Can success be measured?
Akshaye Rathi (Exhibitor): Return Of Investment is the only thing that can determine if a film is a hit or not
While it can be argued that success is intangible–and who’s to say that a film that received a lukewarm response at the box office won’t go on to achieve cult status, as proven several times earlier–the fact is that the art of cinema has always aspired for commercial acceptance. The film trade relies on every film to keep their cash registers jingling. Akshaye Rathi, an exhibitor, takes the lead to explain what exactly is the marker of a film’s success. “Return Of Investment is the only thing that can determine if a film is a hit or not. A film that manages to recover its investment and make a profit is successful irrespective of whatever the margin is,” he points out, adding that right now, expecting films to get massive numbers is close to impossible. “This is why Hindi and Hollywood films are not even planning a release in key markets. Tamil, Telugu, Malayalam films are releasing because their markets have opened up considerably,” observes Akshaye.
Tanuj Garg (Producer): The box office will never fizzle out in India. It’s here to stayTanuj Garg, a film producer who has impending releases, seconds this, adding, “I’ve always maintained that the box office will never fizzle out in India. It’s here to stay. These are unprecedented times so trends will be abnormal for a while. In terms of the Hindi film industry, I suspect that it may take another few months for the audience to get back into the theatres, especially till the vaccination for the younger age groups begins, but once that’s underway things will go back to normalcy. Until then, we will see some compromised numbers, which means that it’s going to take a lot more for a film to be termed a hit”.
Markers of success
Alok Tandon (CEO, Inox Leisure): The iconic Rs 100 crore mark will certainly never lose its sheen in the Indian cinema industry
Alok Tandon, CEO of Inox Leisure, has an optimistic view and doesn’t think the markers will change. “We are currently not operating as per our usually buoyant benchmarks, and that’s entirely understandable, but the iconic Rs 100 crore mark will certainly never lose its sheen in the Indian cinema industry and the legendary barometer will continue to hold its importance in the industry”.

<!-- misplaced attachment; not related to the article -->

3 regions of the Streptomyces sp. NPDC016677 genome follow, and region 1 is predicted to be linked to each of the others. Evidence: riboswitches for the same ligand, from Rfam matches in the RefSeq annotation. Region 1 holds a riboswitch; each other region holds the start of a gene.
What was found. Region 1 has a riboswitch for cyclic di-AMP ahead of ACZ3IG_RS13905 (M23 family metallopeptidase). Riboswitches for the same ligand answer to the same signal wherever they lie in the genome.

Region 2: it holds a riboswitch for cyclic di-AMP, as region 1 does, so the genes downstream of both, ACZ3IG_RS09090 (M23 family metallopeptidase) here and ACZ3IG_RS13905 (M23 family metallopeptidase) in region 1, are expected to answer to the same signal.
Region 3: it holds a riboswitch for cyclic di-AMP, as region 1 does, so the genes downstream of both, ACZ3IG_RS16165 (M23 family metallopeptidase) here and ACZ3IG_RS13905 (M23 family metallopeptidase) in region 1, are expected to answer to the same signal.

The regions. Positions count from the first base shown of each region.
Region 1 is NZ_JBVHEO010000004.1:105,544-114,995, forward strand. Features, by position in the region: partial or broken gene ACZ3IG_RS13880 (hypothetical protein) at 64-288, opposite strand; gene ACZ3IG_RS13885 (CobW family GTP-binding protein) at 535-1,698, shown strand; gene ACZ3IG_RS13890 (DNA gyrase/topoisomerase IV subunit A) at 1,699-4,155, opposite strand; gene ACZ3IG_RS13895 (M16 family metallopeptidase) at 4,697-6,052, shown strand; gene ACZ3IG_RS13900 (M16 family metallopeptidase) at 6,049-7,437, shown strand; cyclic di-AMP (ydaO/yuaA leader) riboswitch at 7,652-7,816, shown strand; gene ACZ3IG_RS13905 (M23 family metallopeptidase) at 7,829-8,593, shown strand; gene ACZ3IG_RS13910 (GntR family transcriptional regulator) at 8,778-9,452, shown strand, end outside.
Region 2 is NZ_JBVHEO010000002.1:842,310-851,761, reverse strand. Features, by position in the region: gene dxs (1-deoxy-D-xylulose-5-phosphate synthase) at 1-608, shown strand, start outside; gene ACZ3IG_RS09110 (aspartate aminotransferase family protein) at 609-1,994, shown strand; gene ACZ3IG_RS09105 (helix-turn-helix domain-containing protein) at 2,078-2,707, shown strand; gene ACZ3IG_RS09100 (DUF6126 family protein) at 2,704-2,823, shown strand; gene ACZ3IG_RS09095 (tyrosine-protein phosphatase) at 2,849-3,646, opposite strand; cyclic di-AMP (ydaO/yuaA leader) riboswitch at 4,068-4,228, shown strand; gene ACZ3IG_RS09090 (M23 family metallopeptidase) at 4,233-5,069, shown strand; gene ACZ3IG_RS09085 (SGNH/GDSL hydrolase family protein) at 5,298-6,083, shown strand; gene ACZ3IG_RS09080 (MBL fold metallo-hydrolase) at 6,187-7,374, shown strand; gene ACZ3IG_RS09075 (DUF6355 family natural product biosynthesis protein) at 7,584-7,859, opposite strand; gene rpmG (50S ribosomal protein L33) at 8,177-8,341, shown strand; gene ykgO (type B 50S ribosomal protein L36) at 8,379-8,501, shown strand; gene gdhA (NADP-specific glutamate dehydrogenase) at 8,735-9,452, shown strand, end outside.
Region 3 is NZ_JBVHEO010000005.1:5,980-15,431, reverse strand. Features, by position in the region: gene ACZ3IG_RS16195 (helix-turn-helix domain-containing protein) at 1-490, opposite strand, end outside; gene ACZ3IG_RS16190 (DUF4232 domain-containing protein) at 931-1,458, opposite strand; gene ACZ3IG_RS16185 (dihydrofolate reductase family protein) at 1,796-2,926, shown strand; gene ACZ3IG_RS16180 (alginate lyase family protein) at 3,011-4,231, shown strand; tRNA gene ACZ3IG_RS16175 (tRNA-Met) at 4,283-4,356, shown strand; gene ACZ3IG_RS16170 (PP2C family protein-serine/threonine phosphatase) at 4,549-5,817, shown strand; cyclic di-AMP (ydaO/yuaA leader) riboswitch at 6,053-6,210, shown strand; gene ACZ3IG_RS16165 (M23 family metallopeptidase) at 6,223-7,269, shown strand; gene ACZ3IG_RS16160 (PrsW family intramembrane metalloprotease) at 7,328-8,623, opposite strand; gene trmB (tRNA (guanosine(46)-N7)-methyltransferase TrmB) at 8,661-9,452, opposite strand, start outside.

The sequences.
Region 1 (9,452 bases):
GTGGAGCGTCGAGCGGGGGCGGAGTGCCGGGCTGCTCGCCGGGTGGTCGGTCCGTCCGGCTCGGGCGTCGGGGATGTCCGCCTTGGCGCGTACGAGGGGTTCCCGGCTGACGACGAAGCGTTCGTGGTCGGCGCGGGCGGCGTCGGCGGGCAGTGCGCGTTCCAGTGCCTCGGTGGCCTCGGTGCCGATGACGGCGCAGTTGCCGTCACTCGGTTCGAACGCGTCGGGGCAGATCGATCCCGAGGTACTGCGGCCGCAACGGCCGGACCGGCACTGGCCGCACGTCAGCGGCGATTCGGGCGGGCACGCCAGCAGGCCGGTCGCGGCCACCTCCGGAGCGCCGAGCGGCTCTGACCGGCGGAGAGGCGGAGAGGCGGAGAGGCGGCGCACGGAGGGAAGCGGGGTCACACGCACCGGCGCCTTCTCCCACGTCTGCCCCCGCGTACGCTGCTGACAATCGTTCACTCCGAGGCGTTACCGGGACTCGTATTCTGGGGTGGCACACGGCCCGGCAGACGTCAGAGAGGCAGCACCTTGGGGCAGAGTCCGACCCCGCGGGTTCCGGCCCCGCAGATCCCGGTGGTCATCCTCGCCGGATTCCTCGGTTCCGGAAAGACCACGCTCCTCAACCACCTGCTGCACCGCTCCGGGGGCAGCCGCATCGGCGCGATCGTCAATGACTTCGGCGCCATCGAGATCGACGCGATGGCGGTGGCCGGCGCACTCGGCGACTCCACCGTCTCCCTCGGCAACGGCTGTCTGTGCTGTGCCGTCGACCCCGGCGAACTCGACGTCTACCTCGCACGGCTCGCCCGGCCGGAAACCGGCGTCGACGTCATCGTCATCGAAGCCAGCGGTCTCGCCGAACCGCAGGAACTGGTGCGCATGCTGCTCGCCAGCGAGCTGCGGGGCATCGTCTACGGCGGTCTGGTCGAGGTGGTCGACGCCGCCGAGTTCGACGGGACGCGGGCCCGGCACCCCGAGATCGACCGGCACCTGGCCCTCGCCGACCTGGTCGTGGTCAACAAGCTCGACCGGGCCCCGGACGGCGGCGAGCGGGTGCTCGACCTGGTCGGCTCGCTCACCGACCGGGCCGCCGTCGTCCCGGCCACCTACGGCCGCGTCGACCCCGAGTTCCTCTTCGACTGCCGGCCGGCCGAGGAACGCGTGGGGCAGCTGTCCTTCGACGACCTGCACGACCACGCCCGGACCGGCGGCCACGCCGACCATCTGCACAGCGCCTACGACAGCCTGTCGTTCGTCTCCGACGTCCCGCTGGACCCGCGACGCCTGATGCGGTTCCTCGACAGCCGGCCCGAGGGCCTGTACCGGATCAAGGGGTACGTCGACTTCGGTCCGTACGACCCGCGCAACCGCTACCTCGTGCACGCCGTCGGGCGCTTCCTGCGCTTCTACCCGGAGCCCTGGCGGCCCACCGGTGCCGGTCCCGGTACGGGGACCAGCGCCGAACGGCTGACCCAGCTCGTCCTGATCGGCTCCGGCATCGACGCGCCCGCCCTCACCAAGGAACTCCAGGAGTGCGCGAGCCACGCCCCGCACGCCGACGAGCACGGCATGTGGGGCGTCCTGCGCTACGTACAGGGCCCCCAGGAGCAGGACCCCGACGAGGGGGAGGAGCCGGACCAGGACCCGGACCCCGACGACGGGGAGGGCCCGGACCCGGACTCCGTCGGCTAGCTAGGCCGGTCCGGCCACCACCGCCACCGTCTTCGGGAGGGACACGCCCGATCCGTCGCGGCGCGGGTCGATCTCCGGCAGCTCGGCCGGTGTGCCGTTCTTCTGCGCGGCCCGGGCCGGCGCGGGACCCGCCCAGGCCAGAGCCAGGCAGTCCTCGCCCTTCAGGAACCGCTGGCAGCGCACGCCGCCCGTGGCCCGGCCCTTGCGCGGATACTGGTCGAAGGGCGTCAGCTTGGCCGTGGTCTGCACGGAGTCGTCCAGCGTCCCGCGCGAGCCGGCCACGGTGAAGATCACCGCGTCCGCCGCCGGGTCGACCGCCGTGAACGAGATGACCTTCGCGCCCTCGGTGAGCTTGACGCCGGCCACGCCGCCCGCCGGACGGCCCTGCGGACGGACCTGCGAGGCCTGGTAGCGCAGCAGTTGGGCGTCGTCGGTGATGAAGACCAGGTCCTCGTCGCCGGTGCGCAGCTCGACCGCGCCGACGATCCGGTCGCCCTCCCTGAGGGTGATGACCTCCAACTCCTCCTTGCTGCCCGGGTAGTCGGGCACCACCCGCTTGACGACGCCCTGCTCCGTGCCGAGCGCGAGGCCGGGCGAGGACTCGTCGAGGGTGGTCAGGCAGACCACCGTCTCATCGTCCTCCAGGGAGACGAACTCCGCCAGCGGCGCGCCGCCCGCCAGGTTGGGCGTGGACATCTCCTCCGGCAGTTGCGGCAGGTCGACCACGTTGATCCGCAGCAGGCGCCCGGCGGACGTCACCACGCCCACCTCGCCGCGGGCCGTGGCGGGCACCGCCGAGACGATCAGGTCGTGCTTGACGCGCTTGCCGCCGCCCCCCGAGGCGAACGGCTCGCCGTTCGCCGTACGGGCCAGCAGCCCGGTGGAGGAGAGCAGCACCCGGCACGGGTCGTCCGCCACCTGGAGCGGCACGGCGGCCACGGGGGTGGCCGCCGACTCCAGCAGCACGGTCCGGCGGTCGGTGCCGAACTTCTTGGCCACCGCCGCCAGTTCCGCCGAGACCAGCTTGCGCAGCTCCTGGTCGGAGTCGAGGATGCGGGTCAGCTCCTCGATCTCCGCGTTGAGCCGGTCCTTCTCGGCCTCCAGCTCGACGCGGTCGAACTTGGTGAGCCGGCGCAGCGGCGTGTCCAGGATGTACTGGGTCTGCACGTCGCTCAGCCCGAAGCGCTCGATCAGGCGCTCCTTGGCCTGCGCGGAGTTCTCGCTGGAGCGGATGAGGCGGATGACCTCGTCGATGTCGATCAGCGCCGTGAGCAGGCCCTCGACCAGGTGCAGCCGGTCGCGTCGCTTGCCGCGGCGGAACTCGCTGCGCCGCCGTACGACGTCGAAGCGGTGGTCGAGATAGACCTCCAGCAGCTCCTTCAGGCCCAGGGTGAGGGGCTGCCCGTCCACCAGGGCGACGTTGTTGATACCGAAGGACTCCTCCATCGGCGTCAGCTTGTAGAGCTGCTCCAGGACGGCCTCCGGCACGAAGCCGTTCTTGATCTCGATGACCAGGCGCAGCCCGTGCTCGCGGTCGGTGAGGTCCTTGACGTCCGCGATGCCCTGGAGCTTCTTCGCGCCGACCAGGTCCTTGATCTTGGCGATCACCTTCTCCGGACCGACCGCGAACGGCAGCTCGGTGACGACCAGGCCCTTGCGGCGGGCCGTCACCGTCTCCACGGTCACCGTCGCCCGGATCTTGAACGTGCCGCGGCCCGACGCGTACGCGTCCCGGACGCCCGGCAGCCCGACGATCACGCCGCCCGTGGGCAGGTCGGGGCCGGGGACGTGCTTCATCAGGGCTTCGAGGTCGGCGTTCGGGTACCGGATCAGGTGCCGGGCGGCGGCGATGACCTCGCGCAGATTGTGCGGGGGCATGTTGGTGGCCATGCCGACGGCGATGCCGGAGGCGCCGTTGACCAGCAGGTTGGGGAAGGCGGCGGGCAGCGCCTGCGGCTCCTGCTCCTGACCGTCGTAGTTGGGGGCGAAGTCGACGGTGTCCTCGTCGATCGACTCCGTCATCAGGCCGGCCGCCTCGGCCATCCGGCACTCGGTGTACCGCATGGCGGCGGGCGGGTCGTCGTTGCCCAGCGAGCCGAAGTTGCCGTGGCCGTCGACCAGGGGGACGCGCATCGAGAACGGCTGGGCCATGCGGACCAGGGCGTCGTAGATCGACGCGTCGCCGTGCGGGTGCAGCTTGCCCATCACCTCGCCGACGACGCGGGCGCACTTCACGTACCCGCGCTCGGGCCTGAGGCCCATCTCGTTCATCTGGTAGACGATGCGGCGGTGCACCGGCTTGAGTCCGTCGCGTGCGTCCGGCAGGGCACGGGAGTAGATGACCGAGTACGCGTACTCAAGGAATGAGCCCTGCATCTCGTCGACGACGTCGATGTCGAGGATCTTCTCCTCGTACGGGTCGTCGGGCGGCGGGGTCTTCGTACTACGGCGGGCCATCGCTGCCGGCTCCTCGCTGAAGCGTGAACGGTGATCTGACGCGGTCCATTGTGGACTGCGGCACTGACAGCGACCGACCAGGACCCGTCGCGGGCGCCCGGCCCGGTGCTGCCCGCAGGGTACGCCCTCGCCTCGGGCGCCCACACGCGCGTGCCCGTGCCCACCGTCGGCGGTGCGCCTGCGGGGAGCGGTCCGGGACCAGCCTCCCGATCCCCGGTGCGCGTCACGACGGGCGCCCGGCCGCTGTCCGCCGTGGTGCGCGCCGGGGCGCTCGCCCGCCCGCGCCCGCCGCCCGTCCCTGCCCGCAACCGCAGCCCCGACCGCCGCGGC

Atul Mohan (Trade analyst): With the pandemic, almost 900 single screens may not reopen again
Trade analyst Atul Mohan offers an insight into how Bollywood has measured success over the decades. “In the olden days, the box office success was measured in weeks. Films that ran 52 weeks, 25 weeks, 100 days, 50 days, were considered to be successes. Then it moved to Rs 100 crore and Rs 200 crore clubs. However, now, with the pandemic, almost 900 single screens may not reopen again. Many multiplexes in smaller towns and those which are non-performers may also not reopen,” he muses, adding that the fate of the box office is still very bleak with the audience’s fear of going back to cinemas and restrictions on the occupancy in various states. “It is going to damage cinemas that are already bleeding so much.
Ramesh Sippy (Distributor): For the next two years, we might not touch pre-pandemic numbers
Distributor Ramesh Sippy reasons, “Anything that doesn’t make money is not a success. Just because a film earns Rs 300 crore, doesn’t necessarily mean that it has worked. If you buy a product for Rs 100 and then sell it for Rs 90 without even using it, it won’t be called a successful trade. Without taking the expenditure into account, it is difficult to measure success. Right now, you can only hope that when your film releases, all the variables are in your favour, theatres are functioning at 70-80 per cent capacity, and a lockdown isn’t imposed. There isn’t any particular meter to measure success. Currently, it is not about how much you earned, but how much less did you lose. You can’t refuse the Rs 90 you are getting for your Rs 100 product because after some time you might not get that as well. For the next two years, we might not touch pre-pandemic numbers”.